The Pianist from the Past in the spotlight today is Italian-American pianist Vera Franceschi, and as I have enjoyed her playing over the past few years, I have written this post myself.
During her short life, Vera Franceschi made her mark on the concert stage working with some of the world’s greatest conductors and orchestras. She enjoyed a prolific career during the 1950s, and has left a legacy of much-loved recordings, too.
The daughter of Italian parents (both of Tuscan origin), she was born in San Francisco, California on 5th May, 1926. Franceschi began her studies in the United States, but in 1936 moved with her family to Rome, Italy. In 1939, at a very young age, she graduated from the Accademia Nazionale di Santa Cecilia (Santa Cecilia Conservatory) in Rome, where she studied with Carlo Zecchi, Alfredo Casella and Germano Arnaldi.
After World War II, Franceschi attended the Manhattan School of Music in New York studying with Harold Bauer and Carl Friedberg. She made her Paris début in 1939, and a Milan début quickly followed in 1940. After her first appearance with the San Francisco Symphony Orchestra in 1948, conductor Pierre Monteux was so impressed with her pianistic abilities that she became his protégée and he conducted her performances in Chicago and New York. At around the same time, she began recording for Parlophon, later moving to CETRA/Soria Records.
I was introduced to Franceschi’s playing a few years ago, and have, rather sadly, only heard it on recordings, but to my ears, her clarity and crisp, yet delicate, articulation allows for wonderfully elegant interpretations. Command such as this should really be savoured in the concert hall, or, perhaps, in a chic salon in Paris.
During her lifetime, Franceschi was considered one of the most acclaimed interpreters of Chopin. In the early 1950s, she signed with RCA and then Victrola, and recorded many albums featuring the Polish composer:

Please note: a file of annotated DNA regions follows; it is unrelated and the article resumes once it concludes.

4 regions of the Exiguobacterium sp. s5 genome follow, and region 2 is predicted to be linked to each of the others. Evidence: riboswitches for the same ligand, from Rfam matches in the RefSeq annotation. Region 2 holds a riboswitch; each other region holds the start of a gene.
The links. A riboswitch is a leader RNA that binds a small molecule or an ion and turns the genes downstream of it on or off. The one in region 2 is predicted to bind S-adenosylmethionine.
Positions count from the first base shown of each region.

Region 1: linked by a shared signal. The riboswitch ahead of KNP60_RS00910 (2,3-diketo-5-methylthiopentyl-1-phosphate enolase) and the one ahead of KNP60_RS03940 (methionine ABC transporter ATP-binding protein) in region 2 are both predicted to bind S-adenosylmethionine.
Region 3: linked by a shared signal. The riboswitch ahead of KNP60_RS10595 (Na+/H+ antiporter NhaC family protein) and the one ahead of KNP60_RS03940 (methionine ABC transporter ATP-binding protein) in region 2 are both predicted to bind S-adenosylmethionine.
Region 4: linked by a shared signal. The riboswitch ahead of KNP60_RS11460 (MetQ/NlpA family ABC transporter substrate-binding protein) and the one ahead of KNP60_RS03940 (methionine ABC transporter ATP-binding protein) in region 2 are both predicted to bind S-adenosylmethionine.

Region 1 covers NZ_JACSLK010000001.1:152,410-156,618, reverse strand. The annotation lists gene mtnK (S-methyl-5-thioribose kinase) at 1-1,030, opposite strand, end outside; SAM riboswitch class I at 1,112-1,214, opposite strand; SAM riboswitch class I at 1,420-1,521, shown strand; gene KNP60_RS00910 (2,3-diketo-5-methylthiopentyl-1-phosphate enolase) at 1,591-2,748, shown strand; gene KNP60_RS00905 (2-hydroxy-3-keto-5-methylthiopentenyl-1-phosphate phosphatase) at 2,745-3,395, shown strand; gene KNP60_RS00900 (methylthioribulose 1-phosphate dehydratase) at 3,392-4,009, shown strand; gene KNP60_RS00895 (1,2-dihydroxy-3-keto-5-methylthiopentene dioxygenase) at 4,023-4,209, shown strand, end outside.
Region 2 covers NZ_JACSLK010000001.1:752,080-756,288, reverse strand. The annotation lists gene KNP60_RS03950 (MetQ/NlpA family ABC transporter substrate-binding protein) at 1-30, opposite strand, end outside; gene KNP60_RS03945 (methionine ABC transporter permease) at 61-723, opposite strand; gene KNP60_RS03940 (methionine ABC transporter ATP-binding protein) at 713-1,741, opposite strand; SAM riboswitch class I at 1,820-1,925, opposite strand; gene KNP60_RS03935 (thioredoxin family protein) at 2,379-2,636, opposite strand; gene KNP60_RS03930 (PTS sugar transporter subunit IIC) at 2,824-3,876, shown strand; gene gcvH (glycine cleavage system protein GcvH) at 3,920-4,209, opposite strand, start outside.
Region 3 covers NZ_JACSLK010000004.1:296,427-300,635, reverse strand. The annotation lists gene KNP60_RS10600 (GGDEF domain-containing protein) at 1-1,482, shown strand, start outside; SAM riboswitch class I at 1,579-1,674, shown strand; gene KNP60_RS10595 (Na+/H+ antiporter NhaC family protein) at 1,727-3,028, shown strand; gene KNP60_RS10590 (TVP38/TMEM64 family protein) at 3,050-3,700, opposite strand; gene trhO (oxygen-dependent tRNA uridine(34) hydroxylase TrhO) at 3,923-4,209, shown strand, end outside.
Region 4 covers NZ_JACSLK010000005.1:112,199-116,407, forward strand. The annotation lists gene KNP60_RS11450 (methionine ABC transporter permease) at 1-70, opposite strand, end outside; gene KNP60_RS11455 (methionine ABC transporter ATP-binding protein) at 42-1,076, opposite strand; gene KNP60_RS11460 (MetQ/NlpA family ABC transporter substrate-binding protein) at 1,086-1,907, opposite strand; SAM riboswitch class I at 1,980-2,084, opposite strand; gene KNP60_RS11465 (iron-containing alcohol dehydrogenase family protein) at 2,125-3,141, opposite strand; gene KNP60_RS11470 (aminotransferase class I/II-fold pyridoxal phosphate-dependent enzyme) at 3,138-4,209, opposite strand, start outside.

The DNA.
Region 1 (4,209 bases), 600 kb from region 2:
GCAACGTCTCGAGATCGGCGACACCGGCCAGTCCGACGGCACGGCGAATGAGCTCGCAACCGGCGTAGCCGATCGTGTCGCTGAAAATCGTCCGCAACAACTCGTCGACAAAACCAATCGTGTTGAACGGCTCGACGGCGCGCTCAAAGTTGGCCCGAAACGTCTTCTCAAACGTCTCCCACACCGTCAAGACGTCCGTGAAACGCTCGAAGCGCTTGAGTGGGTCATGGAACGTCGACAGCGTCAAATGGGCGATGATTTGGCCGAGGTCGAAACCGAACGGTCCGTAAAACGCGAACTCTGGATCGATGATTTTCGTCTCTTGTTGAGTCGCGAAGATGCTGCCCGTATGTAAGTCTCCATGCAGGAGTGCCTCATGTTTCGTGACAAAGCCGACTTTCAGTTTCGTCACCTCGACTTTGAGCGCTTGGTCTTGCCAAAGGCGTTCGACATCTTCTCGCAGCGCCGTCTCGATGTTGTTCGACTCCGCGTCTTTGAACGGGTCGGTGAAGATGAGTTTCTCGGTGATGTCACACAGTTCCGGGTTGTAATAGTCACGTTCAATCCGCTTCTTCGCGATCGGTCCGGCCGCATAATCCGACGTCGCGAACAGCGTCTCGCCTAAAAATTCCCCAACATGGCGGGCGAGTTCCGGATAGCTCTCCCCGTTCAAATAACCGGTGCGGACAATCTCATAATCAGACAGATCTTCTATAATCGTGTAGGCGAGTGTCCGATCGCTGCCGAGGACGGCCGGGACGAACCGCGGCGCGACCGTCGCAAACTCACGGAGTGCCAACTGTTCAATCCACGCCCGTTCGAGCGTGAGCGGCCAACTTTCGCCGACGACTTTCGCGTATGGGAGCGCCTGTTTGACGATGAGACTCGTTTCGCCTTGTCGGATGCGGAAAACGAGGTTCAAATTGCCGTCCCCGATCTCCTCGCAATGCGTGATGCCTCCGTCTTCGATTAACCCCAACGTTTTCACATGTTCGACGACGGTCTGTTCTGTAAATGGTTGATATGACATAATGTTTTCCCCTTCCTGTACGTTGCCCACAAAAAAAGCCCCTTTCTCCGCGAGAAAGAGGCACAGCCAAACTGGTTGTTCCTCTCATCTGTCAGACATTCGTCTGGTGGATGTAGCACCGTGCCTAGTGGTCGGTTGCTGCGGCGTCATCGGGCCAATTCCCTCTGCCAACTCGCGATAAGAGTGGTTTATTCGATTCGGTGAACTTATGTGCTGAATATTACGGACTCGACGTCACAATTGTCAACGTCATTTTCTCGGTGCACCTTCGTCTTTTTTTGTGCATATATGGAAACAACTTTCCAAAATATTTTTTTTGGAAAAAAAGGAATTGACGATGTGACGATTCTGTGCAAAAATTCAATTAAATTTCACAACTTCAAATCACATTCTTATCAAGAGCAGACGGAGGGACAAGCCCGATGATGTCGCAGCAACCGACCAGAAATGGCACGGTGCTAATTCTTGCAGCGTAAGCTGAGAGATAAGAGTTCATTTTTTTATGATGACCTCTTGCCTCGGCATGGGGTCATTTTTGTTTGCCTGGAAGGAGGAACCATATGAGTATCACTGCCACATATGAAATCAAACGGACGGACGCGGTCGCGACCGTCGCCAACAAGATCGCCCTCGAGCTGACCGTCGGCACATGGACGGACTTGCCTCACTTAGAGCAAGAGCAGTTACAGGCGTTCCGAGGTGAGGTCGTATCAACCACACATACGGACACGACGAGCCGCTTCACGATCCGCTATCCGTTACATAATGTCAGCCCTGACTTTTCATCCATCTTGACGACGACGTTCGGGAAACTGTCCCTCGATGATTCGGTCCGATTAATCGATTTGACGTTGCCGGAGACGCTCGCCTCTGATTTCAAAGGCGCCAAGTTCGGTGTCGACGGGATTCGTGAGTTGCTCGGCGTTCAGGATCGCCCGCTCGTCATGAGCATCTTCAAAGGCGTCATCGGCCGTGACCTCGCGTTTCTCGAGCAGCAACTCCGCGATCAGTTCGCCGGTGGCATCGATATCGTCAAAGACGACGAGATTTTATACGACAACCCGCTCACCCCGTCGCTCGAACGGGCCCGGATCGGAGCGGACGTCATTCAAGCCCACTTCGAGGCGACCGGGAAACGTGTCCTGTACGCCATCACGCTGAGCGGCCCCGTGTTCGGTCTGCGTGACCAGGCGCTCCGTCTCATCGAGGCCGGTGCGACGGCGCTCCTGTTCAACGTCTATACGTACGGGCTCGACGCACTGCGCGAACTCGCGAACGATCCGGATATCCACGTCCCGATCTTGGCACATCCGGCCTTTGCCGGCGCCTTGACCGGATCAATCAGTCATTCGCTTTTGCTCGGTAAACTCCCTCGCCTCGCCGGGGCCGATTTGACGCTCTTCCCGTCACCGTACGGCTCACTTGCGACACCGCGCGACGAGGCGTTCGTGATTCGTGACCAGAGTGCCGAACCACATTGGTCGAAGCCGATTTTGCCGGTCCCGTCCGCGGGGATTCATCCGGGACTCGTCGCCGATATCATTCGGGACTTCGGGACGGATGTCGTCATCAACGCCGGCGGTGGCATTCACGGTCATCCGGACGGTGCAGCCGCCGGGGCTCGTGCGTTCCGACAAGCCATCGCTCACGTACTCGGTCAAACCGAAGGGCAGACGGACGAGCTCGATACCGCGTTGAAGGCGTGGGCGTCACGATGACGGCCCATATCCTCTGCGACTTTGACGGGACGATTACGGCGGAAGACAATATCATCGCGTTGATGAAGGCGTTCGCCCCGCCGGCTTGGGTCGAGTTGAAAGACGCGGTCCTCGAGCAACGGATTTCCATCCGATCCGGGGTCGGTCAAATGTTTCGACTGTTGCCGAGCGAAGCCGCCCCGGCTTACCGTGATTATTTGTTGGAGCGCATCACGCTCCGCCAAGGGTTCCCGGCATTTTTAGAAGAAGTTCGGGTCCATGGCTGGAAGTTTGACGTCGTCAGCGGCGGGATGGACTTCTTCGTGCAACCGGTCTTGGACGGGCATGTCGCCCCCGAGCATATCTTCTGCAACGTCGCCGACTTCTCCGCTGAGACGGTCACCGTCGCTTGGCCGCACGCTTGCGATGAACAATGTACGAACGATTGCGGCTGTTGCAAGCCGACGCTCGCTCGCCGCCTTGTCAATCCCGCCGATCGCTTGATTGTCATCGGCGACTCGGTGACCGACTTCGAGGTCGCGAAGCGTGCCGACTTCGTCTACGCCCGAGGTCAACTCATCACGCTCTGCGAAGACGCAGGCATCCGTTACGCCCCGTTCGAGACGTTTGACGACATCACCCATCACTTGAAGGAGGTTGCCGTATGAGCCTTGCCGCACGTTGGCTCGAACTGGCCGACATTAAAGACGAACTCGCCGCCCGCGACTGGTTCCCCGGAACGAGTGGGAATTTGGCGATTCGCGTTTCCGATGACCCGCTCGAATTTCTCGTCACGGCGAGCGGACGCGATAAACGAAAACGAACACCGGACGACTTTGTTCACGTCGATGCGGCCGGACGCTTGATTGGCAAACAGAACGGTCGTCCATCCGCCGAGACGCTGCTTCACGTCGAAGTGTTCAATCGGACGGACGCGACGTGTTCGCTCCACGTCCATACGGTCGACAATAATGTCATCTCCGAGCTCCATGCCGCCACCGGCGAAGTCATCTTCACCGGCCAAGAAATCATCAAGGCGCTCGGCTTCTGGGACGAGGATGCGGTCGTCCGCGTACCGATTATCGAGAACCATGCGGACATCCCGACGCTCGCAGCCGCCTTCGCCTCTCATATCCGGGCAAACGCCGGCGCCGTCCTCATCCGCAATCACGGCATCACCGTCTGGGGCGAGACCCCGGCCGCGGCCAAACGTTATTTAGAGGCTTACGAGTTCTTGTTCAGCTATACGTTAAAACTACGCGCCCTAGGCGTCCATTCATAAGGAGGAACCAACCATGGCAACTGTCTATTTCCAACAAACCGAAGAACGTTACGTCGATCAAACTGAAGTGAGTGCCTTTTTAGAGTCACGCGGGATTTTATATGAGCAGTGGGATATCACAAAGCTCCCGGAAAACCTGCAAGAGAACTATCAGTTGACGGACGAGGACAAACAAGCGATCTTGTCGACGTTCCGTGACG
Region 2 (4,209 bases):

It was around this time that she met the tenor Daniele Barioni, whom she married on October 28, 1957 in New York and they had one son in 1958, Giulio.
Franceschi’s recordings are remarkable for their shear transparency, particularly the readings of Mozart and Chopin, for which she had a clear affinity. You can hear a live recording of Mozart’s Piano Concerto in D minor No. 20 K. 466, which was recorded in 1956 with the New York Philharmonic Orchestra conducted by Vladimir Golschmann, on YouTube, which certainly illustrates this point.
The delightful La Ronda d’Aprile by Riccardo Pick-Mangiagalli was recorded shortly after her 21st birthday, and Franceschi’s wonderfully feathery light touch with such speed and definition is clearly evident here:
And this recording of Clementi’s lyrical Sonata in B minor Op. 40 No. 2, contains playing of real intensity and commitment:
Tragically, after a long hospitalization for leukemia at Columbia Presbyterian Medical Center in New York, she died in July 1966, at the age of just 38.
Franceschi’s discography includes The Complete Waltzes by Frédéric Chopin (1966: RCA), Four Sonatas for Piano by Muzio Clementi (1955: Westminster), Six Sonatas for Piano by Luigi Cherubini (1956: Westminster), and 32 Sonatas for Piano Vol 1 by Domenico Cimarosa (1959: Victrola).
For much more information about how to practice piano repertoire, take a look at my piano course, Play it again: PIANO (published by Schott Music). Covering a huge array of styles and genres, the course features a large collection of progressive, graded piano repertoire from approximately Grade 1 to advanced diploma level, with copious practice tips for every piece. A convenient and beneficial course for students of any age, with or without a teacher, and it can also be used alongside piano examination syllabuses too.
You can find out more about my other piano publications and compositions here.